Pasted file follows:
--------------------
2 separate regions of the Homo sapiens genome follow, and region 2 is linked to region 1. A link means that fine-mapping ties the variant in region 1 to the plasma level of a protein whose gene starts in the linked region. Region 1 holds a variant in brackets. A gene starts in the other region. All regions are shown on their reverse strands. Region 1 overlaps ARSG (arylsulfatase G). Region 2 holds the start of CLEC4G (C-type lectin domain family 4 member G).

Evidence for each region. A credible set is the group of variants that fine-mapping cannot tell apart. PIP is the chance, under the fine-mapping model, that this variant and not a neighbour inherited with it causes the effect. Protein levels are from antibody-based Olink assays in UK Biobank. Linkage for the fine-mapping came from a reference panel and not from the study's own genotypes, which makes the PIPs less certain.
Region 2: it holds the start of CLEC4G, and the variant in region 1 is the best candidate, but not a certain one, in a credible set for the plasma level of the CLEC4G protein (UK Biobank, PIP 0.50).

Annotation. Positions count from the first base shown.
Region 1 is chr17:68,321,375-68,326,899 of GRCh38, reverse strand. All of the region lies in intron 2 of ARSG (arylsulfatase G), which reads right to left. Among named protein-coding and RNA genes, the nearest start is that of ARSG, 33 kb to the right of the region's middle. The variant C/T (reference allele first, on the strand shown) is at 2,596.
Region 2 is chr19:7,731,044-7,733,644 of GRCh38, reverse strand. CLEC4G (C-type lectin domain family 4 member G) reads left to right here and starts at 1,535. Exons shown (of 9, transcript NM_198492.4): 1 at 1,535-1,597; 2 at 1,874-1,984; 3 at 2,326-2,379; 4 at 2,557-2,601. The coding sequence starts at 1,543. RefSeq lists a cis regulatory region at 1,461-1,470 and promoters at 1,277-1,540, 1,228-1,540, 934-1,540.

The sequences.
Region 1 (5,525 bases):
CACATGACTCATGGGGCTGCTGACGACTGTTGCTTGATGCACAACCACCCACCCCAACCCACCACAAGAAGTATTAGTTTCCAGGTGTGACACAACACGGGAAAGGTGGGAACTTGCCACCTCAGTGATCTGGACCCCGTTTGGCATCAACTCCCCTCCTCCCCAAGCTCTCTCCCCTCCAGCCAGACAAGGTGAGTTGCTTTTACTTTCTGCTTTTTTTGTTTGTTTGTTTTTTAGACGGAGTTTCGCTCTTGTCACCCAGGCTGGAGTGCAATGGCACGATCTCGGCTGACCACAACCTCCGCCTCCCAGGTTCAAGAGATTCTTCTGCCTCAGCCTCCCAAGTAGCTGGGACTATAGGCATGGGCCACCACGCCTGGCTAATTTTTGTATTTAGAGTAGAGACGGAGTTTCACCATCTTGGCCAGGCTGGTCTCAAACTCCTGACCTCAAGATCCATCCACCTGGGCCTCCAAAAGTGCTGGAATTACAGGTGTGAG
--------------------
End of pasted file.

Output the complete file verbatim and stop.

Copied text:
2 separate regions of the Homo sapiens genome follow, and region 2 is linked to region 1. A link means that fine-mapping ties the variant in region 1 to the plasma level of a protein whose gene starts in the linked region. Region 1 holds a variant in brackets. A gene starts in the other region. All regions are shown on their reverse strands. Region 1 overlaps ARSG (arylsulfatase G). Region 2 holds the start of CLEC4G (C-type lectin domain family 4 member G).

Evidence for each region. A credible set is the group of variants that fine-mapping cannot tell apart. PIP is the chance, under the fine-mapping model, that this variant and not a neighbour inherited with it causes the effect. Protein levels are from antibody-based Olink assays in UK Biobank. Linkage for the fine-mapping came from a reference panel and not from the study's own genotypes, which makes the PIPs less certain.
Region 2: it holds the start of CLEC4G, and the variant in region 1 is the best candidate, but not a certain one, in a credible set for the plasma level of the CLEC4G protein (UK Biobank, PIP 0.50).

Annotation. Positions count from the first base shown.
Region 1 is chr17:68,321,375-68,326,899 of GRCh38, reverse strand. All of the region lies in intron 2 of ARSG (arylsulfatase G), which reads right to left. Among named protein-coding and RNA genes, the nearest start is that of ARSG, 33 kb to the right of the region's middle. The variant C/T (reference allele first, on the strand shown) is at 2,596.
Region 2 is chr19:7,731,044-7,733,644 of GRCh38, reverse strand. CLEC4G (C-type lectin domain family 4 member G) reads left to right here and starts at 1,535. Exons shown (of 9, transcript NM_198492.4): 1 at 1,535-1,597; 2 at 1,874-1,984; 3 at 2,326-2,379; 4 at 2,557-2,601. The coding sequence starts at 1,543. RefSeq lists a cis regulatory region at 1,461-1,470 and promoters at 1,277-1,540, 1,228-1,540, 934-1,540.

The sequences.
Region 1 (5,525 bases):
CACATGACTCATGGGGCTGCTGACGACTGTTGCTTGATGCACAACCACCCACCCCAACCCACCACAAGAAGTATTAGTTTCCAGGTGTGACACAACACGGGAAAGGTGGGAACTTGCCACCTCAGTGATCTGGACCCCGTTTGGCATCAACTCCCCTCCTCCCCAAGCTCTCTCCCCTCCAGCCAGACAAGGTGAGTTGCTTTTACTTTCTGCTTTTTTTGTTTGTTTGTTTTTTAGACGGAGTTTCGCTCTTGTCACCCAGGCTGGAGTGCAATGGCACGATCTCGGCTGACCACAACCTCCGCCTCCCAGGTTCAAGAGATTCTTCTGCCTCAGCCTCCCAAGTAGCTGGGACTATAGGCATGGGCCACCACGCCTGGCTAATTTTTGTATTTAGAGTAGAGACGGAGTTTCACCATCTTGGCCAGGCTGGTCTCAAACTCCTGACCTCAAGATCCATCCACCTGGGCCTCCAAAAGTGCTGGAATTACAGGTGTGAG